Taxing sugary drinks could save the NHS in London £39 million over the next twenty years.
The Children's Food Campaign claims charging 20 pence per litre would reduce rates of diabetes, strokes and heart disease, and in doing so reduce pressure on the health service.
The research, published in association with University of Liverpool academic Brendan Collins and FoodActive, shows the impact in London over twenty years would be to:
- reduce the cases of diabetes by over 6300
- prevent over 1100 cases of cancer
- reduce strokes and cases of coronary heart disease by over 4300
- improve the quality of life for thousands of residents
The London boroughs set to gain the most savings and health benefits from a sugary drinks duty include Croydon, Enfield, Southwark, Bromley, Newham and Lewisham.
In addition, the impact on calorie reduction will be greatest in boroughs such as Tower Hamlets, Hackney, Barking and Dagenham and Haringey, which have the highest proportion of demographics who consume the most sugary drinks.
London's resilience arrangements in dealing with a potential Ebola virus incident in the capital will be examined today. Public Health England will meet with the Greater London Authority Oversight Committee to look at plans to cope with any cases of the deadly disease.
A new Parliamentary report into air pollution recommends that more needs to be done to protect people from harm.
Commenting on the report London Assembly Labour Group Environment Spokesperson Murad Qureshi AM said:
"This report is a devastating indictment of a Mayor and Government who have failed to tackle one of London's biggest environmental and public health challenges.
"Having ignored this problem and blustered his way through for six years, this report finally debunks the Mayor's claims to have cut air pollution.
The report recommends a ban on building schools, hospitals and care homes next to air pollution hotspots caused by road traffic.
The woman, who has not been identified, says: "You are wrong in what you're doing. You don't know why people are doing what they're doing."Read the full story ›
King's College London has helped to develop new recommendations out today- which could mean thousands more babies could be born at home or in a midwife-led unit. The National Institute for Health and Care Excellence says evidence shows midwife-led care can be safer than hospital for women having a straightforward pregnancy.
Its updated guidance also confirms that home birth is equally as safe as a midwife-led unit and traditional labour ward for the babies of low risk pregnant women who have already had at least 1 child previously.
Susan Bewley, Professor of Complex Obstetrics at King's College London, chaired the group responsible for developing the updated recommendations. She says: "Midwives are highly capable professionals and can provide amazing one-to-one care to pregnant women in labour, whether that's in a woman's own home, a midwife-led unit or a traditional labour ward.
Giving birth is a highly personal experience and there is no 'one size fits all' model that suits all women. What's important is that women and their families are given the most up-to-date information based on the best available evidence so that they can make an informed decision about where the mother gives birth to her child."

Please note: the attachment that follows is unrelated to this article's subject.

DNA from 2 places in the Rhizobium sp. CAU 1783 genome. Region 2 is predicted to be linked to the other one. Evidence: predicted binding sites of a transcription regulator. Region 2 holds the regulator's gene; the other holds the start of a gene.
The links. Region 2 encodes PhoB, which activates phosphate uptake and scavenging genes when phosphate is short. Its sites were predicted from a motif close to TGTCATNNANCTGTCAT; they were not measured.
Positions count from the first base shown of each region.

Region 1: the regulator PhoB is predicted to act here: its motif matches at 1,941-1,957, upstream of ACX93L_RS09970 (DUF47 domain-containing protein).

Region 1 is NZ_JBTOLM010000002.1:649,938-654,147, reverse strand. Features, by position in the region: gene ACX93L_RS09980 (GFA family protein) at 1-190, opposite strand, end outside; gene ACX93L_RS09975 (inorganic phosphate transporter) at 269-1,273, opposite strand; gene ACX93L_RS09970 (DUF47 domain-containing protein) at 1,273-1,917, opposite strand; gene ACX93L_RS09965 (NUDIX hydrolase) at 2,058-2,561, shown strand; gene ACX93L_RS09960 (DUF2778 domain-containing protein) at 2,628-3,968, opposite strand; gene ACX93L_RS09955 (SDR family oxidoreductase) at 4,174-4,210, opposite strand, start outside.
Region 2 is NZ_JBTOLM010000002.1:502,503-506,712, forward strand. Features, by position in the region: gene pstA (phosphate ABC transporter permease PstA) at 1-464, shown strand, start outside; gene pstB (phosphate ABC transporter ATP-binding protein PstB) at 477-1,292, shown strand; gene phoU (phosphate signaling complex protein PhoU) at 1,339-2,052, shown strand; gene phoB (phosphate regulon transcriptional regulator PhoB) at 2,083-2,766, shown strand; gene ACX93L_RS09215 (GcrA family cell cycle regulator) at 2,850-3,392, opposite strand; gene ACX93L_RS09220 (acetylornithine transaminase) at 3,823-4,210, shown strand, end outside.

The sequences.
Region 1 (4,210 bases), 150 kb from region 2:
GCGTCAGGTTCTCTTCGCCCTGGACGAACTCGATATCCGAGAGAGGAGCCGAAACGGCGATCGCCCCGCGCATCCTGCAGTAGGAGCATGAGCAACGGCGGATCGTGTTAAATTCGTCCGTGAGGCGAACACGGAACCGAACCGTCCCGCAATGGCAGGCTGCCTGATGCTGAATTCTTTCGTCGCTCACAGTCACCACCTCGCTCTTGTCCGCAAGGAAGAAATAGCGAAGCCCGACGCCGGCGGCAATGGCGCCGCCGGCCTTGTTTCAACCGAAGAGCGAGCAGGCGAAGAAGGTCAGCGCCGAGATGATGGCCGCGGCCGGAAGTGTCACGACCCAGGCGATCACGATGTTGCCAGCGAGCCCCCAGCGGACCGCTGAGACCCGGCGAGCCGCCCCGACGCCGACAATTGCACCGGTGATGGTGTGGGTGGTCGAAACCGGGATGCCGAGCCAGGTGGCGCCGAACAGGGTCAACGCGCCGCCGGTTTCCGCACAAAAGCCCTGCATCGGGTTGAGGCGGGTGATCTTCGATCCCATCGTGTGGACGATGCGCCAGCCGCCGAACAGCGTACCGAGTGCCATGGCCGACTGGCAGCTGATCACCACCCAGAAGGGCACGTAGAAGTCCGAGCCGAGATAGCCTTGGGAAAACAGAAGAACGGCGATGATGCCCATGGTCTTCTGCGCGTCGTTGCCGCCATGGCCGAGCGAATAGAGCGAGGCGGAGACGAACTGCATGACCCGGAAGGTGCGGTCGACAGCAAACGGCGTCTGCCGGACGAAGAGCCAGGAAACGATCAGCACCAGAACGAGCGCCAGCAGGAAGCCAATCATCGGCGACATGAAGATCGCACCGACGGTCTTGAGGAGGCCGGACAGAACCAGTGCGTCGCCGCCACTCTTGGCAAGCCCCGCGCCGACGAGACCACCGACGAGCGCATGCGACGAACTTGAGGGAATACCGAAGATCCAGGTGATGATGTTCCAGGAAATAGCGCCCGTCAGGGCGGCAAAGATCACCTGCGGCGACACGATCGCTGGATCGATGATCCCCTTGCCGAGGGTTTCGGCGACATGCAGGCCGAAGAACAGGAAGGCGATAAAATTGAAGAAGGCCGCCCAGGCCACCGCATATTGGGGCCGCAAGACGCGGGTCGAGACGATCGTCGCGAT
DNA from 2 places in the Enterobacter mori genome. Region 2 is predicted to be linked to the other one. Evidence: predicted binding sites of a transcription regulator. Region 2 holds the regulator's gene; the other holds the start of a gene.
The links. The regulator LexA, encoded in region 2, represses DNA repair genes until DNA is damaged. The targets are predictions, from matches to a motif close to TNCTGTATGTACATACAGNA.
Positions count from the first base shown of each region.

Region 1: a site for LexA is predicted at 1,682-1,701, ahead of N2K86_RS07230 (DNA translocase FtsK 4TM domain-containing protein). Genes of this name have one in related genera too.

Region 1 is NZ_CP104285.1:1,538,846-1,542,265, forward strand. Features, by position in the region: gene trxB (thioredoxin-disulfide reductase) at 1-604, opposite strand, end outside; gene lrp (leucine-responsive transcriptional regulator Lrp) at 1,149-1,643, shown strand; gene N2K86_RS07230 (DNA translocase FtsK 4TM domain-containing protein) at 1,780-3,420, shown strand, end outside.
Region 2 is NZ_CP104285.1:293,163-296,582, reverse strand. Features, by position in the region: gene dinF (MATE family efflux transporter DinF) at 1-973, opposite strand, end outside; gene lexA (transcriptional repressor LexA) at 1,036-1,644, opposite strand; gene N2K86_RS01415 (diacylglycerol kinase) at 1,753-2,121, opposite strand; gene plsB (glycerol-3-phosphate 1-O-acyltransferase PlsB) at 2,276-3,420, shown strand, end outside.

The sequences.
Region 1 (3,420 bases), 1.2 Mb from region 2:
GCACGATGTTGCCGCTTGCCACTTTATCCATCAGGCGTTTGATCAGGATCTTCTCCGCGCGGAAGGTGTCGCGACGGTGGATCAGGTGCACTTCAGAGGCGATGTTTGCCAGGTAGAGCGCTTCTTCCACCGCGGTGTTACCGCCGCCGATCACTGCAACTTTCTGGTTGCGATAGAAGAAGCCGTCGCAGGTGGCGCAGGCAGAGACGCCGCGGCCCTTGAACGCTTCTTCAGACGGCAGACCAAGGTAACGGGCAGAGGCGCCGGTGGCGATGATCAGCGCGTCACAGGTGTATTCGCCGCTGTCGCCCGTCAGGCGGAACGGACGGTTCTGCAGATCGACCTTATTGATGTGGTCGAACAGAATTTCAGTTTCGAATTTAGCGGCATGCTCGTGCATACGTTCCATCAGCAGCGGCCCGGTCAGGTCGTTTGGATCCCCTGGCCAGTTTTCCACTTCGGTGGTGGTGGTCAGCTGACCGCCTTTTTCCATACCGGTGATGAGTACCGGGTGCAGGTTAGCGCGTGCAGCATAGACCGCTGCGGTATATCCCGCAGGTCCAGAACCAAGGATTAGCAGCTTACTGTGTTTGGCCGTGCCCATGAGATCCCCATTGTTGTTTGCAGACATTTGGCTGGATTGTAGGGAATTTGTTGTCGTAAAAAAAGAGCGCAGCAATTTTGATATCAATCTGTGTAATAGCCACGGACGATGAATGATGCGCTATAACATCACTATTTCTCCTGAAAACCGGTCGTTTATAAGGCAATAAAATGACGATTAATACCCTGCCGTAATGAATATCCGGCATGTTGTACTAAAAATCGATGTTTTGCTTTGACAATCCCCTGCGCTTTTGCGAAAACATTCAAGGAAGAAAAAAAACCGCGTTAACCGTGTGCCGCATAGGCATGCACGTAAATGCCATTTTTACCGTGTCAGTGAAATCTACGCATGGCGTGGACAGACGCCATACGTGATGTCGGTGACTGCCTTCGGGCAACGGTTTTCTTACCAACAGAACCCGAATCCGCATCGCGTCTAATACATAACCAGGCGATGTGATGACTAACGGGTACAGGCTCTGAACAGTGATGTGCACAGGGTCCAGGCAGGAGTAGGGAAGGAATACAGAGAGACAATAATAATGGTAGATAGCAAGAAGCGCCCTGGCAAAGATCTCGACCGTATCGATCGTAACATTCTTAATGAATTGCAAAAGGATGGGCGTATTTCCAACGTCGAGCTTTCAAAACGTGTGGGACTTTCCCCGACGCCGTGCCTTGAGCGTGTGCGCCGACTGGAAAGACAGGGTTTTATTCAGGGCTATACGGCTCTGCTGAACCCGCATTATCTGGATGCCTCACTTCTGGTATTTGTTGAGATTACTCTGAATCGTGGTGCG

Homeowners are being warned to take extra care after the London Fire Brigade found there was a dramatic rise in the number of fires started by candles during the festive period. Six people died last year, and over sixty others were injured, as a result of fire-related incidents.
A post-mortem examination carried out at Great Ormond Street Hospital found that a one-year-old child neglected by her parents had suffered 70 separate fractures on her body. A doctor examining the young girl found injuries to her ribs, legs, arms and shoulder.
Both parents were arrested after her death but refused to answer any questions about their child's injuries during interview.
Subsequent enquiries revealed that the mother had taken the child to see a doctor but had never mentioned the injuries. This was despite speaking to friends about the child suffering from pain when she tried to move her arm or shoulder. The man and woman were charged in January of this year and convicted this month.
A father and mother who neglected their one-year-old child prior to her death, have been found guilty following a trial at Woolwich Crown Court.
The parents - a man aged 43 and a woman aged 36 - were found guilty on Friday, 28th November. They will be sentenced at the same court in January 2015.
The court heard how the London Ambulance Service were called to an address in Bracondale Road, SE2 at approximately 1.20pm on th5 February 2013 by the girl's father.
The girl - aged 13 months - was not responsive and was transported to a south London hospital but pronounced dead there shortly before 2pm.
A south London council has reclaimed a house which had a tree growing through a wall, with the electricity supply wired through it.Read the full story ›
A man has absconded from a psychiatric hospital in east London, after assaulting two members of staff.
Police are warning the public not to approach Paul Williams, 48, who left the hospital in Stadium Road, Woolwich, shortly before midday yesterday.
A short time later, he assaulted the driver of a car in Stadium Road, before stealing the vehicle and carrying out a burglary at an address in Caldwell Close, SE18.
Neither the car driver nor the victim of the burglary required hospital treatment. The car has since been abandoned.